By telling the Gambian electorate that he was “elected and not appointed”, and, therefore, will serve his full term as President, he is reaffirming that he has the power and authority to stay put as Head of State until the next elections are due, and no amount of pressure will make him relinquish the position he has been legally entrusted with.
We have heard the pronouncements by his lackeys how he will deal with any demonstration, peaceful or otherwise, that the ‘Three Years Jotna Group’ plans to carry out, or any other dissatisfied entity for that matter, come December 2019. Recently, we have seen another hot water tanker being offloaded at the port. Is this not a clear indication of the lengths to which Barrow is prepared to go to quell any such activity, irrespective of public reaction, both at home and globally? Let us not underestimate the determination of the ‘Three Years Jotna Group’ to go ahead with its plans, and, in the same vein, the resolve of the Barrow administration to ruthlessly deal with the protesters in the event. We are all witnesses to what is happening in Hong Kong. This is the last thing we as peace-loving Gambians want to see happen here.
There is no legal basis for ‘Three Years Jotna’ would-be protesters to take to the streets in December 2019 to demand the stepping down of President Barrow. Barrow cannot be forced out of office at the end of three years. For political observers at home and abroad, by reneging on the gentleman’s agreement Barrow made with leaders of the Coalition, who came together to ensure Yahya Jammeh’s ouster, and who agreed to a transitional government of three years if the elections are won, he has destroyed his integrity and lost credibility as a leader and a politician. By going back on his word to serve the agreed term and stepping down thereafter, he has shown himself as a man who cannot be trusted, someone whose word is not his bond. A leader must be credible in words and deeds. You cannot make a pronouncement today, and later say or do the opposite. That is not an attribute of a forthright and respectable person.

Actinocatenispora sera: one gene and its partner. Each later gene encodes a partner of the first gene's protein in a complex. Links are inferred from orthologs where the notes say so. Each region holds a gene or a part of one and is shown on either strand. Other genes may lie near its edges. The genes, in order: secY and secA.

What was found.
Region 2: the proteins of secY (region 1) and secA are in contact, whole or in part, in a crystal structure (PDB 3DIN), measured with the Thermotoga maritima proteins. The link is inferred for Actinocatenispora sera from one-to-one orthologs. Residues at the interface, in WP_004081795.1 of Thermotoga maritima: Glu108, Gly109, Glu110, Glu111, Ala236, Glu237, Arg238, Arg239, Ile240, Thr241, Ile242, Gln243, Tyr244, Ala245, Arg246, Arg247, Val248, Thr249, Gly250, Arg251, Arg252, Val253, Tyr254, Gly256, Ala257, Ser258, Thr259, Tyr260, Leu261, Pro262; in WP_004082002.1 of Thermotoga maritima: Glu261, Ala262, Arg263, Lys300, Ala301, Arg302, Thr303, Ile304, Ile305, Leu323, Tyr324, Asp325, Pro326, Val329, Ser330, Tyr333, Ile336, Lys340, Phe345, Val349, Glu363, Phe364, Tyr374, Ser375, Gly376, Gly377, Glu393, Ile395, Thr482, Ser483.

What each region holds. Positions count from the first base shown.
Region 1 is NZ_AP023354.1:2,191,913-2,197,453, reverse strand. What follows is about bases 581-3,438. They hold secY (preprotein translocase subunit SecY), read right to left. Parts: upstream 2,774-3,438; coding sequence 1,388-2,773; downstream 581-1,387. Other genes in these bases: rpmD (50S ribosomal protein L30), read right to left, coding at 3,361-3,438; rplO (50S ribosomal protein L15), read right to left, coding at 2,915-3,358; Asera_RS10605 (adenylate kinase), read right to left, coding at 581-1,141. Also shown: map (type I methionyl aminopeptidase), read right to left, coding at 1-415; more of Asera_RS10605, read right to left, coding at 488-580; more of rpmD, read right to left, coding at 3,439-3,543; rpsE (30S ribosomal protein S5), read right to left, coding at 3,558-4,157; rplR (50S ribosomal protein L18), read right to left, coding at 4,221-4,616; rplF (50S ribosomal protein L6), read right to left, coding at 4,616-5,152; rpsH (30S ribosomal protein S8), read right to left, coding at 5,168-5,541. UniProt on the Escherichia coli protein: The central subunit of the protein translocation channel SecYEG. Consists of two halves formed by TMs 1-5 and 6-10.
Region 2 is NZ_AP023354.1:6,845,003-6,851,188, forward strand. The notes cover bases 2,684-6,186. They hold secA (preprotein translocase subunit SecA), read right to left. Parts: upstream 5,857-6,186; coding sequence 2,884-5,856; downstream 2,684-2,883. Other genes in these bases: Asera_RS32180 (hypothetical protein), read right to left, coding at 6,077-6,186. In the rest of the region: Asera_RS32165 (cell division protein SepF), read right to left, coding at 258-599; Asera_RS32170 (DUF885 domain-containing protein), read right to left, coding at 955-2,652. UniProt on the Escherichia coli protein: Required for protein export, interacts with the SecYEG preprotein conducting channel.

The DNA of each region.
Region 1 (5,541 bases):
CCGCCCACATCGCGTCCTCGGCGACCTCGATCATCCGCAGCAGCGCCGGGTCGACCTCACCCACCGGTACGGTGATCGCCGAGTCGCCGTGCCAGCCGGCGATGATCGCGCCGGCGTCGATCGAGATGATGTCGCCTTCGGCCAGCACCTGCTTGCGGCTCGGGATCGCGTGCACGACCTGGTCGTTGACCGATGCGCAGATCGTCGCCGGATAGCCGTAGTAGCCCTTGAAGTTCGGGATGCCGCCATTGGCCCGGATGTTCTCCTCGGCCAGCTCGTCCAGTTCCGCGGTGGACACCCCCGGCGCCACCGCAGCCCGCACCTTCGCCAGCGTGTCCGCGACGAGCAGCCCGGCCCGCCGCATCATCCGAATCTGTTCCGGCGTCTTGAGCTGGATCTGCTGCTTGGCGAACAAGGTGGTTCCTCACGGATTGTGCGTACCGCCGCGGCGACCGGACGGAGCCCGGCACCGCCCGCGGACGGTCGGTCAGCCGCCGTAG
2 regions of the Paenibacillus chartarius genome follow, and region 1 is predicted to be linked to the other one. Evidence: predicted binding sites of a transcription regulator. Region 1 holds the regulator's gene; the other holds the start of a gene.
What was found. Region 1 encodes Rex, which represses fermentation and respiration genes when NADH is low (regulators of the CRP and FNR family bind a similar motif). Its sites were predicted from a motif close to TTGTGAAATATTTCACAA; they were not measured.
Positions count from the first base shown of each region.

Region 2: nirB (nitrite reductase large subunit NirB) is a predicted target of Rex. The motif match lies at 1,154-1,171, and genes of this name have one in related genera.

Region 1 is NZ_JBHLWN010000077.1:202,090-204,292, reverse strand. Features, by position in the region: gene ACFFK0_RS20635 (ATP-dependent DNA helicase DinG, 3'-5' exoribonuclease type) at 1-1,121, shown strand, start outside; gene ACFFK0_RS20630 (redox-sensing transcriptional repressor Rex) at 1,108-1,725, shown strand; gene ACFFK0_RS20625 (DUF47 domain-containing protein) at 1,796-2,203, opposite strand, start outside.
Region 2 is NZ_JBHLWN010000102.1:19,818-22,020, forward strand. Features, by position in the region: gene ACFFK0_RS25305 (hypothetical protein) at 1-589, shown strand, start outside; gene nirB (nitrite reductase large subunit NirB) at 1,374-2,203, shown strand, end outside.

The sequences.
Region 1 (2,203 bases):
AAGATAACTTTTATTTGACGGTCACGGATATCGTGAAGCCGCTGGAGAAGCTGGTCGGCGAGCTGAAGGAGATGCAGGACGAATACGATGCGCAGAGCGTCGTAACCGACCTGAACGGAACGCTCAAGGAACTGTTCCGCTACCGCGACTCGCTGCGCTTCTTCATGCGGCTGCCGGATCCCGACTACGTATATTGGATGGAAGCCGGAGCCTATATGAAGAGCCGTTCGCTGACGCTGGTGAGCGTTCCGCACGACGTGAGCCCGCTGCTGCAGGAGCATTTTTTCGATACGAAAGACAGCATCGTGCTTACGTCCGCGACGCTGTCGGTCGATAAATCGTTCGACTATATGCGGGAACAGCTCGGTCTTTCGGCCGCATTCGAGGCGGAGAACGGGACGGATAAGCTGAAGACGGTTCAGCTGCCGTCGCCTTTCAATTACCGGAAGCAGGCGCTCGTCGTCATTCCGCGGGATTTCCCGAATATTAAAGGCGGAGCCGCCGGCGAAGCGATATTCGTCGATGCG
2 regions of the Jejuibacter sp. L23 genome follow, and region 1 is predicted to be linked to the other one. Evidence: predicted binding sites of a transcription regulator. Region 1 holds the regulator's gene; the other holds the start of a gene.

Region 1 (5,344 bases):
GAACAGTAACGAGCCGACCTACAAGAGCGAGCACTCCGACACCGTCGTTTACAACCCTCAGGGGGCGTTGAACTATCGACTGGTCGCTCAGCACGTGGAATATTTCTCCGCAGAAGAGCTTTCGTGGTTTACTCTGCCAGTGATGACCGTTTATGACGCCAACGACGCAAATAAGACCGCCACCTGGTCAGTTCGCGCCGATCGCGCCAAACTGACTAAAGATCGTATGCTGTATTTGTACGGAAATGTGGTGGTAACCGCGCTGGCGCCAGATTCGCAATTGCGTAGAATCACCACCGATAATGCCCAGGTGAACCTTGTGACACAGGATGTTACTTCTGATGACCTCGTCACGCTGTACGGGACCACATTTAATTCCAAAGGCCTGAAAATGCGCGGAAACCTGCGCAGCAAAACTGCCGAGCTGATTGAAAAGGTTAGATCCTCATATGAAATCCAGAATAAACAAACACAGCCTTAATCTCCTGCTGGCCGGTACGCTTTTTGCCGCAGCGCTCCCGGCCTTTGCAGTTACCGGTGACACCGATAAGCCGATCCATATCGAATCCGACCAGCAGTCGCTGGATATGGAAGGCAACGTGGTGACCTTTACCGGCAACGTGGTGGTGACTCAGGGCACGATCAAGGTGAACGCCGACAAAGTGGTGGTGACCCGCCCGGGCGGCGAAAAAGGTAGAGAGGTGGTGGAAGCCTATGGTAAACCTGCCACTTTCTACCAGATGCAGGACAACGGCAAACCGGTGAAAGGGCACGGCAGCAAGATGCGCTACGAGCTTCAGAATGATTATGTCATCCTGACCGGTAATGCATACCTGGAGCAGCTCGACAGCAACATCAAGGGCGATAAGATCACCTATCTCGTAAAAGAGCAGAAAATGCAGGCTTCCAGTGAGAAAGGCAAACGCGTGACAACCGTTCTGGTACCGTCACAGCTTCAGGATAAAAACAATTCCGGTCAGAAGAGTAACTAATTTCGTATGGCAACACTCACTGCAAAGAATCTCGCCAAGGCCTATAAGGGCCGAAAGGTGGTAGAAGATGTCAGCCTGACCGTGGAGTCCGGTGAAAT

We should understand why Barrow has not lived by his word. It is not easy giving up power as President of a country, which means foregoing the trappings of being Head of State, once you have tasted it, especially if you come from a relatively low, socio-economic background. Barrow, in his wildest dreams, never envisioned being President of the Republic of The Gambia, nor did any of his family and close associates. After three years of living in opulence, residing in a mansion with sprawling, well-manicured grounds, riding in a Bentley [one of, if not, the most expensive and luxurious vehicles in the world], being saluted by uniformed personnel who surround you to ensure your safety and that of your family, hobnobbing with powerful world leaders, it will be difficult for him to say to his household “It’s time to vacate the State House and give way to the Vice-President to steer the ship of state for the rest of the constitutionally-mandated term, as I had promised the Gambian people and the Coalition government.” Wow! That will be the day.